Architects based in London have been hit the hardest following the UK’s vote to leave the EU, according to our exclusive new data
Early findings from the AJ’s 2017 Life in practice survey also show that larger practices have suffered more in terms of decreasing workloads, falling staff numbers and fewer inquiries compared with smaller outfits in the wake of last year’s referendum.
Nearly 60 per cent of architects based in the capital said that they had seen projects go on hold, with a quarter saying they had seen staff numbers decrease since the Brexit vote last June.
Only 40 per cent of architects outside London said they had seen projects stall, with just 14 per cent claiming their firm had shed staff over the last 10 months.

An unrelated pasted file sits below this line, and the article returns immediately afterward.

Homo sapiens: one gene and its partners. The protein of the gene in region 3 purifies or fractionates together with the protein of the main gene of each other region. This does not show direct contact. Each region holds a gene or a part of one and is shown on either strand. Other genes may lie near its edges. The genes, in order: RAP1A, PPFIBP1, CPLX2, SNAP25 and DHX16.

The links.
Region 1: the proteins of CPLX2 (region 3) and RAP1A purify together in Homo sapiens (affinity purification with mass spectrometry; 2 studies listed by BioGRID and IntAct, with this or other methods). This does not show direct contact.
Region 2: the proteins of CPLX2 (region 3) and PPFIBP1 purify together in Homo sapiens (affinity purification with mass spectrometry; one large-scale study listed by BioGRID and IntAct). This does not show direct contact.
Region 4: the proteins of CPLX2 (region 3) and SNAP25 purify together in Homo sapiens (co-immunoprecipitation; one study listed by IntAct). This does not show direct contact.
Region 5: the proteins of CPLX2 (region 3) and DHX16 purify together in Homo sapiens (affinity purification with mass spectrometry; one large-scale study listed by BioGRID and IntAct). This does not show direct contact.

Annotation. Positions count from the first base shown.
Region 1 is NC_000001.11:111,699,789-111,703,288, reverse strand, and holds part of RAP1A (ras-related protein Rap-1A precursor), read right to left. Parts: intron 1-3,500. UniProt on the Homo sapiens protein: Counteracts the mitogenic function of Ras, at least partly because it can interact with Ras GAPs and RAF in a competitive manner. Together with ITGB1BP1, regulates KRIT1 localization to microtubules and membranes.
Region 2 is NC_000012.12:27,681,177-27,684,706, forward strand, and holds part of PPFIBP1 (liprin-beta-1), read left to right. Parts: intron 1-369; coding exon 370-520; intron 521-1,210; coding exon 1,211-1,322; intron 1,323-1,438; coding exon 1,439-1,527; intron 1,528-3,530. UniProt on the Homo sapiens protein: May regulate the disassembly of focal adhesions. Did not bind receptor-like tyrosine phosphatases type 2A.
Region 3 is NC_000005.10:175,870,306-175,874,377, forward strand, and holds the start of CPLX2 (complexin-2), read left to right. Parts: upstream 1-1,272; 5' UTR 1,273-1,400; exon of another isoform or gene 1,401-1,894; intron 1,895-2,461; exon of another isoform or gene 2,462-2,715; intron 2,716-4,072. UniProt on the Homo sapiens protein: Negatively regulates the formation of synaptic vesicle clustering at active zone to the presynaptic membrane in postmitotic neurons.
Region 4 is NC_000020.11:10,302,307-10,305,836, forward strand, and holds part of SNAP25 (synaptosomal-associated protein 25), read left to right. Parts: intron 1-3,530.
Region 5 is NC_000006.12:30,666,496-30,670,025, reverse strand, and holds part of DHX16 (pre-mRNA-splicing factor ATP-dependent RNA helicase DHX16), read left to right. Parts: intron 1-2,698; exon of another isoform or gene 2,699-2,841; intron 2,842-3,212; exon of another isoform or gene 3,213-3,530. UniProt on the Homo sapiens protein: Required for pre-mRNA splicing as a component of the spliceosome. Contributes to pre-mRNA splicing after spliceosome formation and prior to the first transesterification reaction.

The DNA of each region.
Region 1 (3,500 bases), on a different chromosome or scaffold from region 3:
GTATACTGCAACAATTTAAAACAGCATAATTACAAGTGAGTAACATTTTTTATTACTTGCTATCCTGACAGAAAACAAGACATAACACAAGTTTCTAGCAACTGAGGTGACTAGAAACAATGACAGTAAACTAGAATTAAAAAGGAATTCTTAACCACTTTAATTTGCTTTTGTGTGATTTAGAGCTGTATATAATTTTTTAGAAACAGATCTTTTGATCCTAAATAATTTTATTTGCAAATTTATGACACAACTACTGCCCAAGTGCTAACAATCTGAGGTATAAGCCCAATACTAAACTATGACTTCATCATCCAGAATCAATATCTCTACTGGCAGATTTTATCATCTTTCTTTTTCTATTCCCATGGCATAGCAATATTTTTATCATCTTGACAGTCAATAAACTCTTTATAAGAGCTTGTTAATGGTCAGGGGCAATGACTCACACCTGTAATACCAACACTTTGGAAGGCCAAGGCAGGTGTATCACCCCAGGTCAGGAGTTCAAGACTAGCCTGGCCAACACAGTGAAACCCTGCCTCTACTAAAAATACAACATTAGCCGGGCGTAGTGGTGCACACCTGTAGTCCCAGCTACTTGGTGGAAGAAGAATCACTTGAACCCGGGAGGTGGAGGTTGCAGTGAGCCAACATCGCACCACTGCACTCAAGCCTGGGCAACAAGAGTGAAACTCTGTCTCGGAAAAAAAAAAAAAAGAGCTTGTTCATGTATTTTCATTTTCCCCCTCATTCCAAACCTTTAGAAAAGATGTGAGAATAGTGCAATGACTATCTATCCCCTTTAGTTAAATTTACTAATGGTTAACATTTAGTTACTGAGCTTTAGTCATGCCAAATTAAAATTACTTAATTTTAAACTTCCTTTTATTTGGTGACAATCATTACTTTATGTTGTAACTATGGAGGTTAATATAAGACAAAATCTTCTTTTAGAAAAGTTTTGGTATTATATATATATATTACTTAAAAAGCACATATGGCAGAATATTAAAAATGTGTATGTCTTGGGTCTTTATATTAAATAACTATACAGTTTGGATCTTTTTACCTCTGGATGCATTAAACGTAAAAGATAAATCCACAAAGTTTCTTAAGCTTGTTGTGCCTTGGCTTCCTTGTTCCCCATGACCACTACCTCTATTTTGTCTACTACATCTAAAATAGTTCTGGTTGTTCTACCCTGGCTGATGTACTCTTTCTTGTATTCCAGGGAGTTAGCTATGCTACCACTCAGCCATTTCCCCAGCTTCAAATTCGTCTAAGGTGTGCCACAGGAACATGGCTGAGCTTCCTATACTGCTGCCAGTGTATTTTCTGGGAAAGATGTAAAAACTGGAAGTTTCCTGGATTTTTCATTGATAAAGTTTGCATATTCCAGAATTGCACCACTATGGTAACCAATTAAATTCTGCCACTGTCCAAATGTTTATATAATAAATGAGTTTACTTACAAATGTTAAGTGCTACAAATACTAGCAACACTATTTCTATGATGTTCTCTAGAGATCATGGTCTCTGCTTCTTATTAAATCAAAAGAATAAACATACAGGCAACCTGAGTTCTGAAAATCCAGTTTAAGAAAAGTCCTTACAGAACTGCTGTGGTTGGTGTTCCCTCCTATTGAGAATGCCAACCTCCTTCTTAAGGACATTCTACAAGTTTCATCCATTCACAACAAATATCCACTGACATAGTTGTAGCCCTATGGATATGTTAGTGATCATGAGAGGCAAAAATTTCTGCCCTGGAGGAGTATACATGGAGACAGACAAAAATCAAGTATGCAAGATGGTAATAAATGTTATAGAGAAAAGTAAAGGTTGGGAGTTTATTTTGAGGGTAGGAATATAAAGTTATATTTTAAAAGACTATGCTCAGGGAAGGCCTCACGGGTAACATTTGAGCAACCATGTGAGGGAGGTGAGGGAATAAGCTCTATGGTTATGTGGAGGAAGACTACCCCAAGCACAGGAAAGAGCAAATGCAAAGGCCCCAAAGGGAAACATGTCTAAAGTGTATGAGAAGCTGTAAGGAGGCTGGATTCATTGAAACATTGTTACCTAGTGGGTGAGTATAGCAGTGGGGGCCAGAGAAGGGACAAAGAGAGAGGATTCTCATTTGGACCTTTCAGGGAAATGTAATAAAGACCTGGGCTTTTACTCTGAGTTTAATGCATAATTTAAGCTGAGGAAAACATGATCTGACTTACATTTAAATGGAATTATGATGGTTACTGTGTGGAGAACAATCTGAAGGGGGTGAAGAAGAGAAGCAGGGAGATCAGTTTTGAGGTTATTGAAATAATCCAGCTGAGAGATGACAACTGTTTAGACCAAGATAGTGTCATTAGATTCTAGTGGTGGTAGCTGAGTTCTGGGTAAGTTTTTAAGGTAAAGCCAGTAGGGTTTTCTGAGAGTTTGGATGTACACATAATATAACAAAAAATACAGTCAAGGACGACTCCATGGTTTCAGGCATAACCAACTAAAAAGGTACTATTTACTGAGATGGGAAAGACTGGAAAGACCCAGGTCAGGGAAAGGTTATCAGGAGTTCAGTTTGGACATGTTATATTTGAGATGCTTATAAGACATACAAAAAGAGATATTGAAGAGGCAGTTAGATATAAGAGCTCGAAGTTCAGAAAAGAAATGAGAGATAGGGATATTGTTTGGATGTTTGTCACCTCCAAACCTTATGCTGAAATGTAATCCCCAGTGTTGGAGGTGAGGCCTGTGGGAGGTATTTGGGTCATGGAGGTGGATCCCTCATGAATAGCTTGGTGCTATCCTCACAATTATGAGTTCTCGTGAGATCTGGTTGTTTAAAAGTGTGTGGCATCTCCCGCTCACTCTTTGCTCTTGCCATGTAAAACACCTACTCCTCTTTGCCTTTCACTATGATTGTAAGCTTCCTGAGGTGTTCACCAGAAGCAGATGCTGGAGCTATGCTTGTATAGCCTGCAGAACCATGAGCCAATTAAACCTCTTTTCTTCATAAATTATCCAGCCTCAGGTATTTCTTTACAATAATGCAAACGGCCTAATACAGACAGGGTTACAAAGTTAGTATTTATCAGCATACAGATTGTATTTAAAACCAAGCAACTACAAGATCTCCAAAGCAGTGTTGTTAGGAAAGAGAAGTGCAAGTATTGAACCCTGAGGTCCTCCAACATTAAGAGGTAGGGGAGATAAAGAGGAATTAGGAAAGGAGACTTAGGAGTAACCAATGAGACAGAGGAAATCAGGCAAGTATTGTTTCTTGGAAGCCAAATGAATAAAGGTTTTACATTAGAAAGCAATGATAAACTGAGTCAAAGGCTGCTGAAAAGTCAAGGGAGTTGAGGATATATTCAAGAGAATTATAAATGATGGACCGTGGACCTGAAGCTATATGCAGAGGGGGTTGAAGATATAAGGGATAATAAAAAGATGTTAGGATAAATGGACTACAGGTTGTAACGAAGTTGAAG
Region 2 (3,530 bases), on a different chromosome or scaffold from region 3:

The results have been released as prime minister Theresa May officially triggered Article 50, beginning a two year period of negotiations over the UK’s departure from the European Union.
The AJ data coincides with the publication of the RIBA’s Future Trends survey data for February, which also showed that London-based practices were the most cautious about future workloads, along with those in the South East. Practices in the north of England remained the most optimistic with Wales and the West also positive.
Practices of all sizes reported a dip in workload expectations but medium-sized practices saw the most dramatic decline in the workload index (see full data here).
The full findings of the AJ Life in practice survey - which was completed by 500 people - will be revealed next month.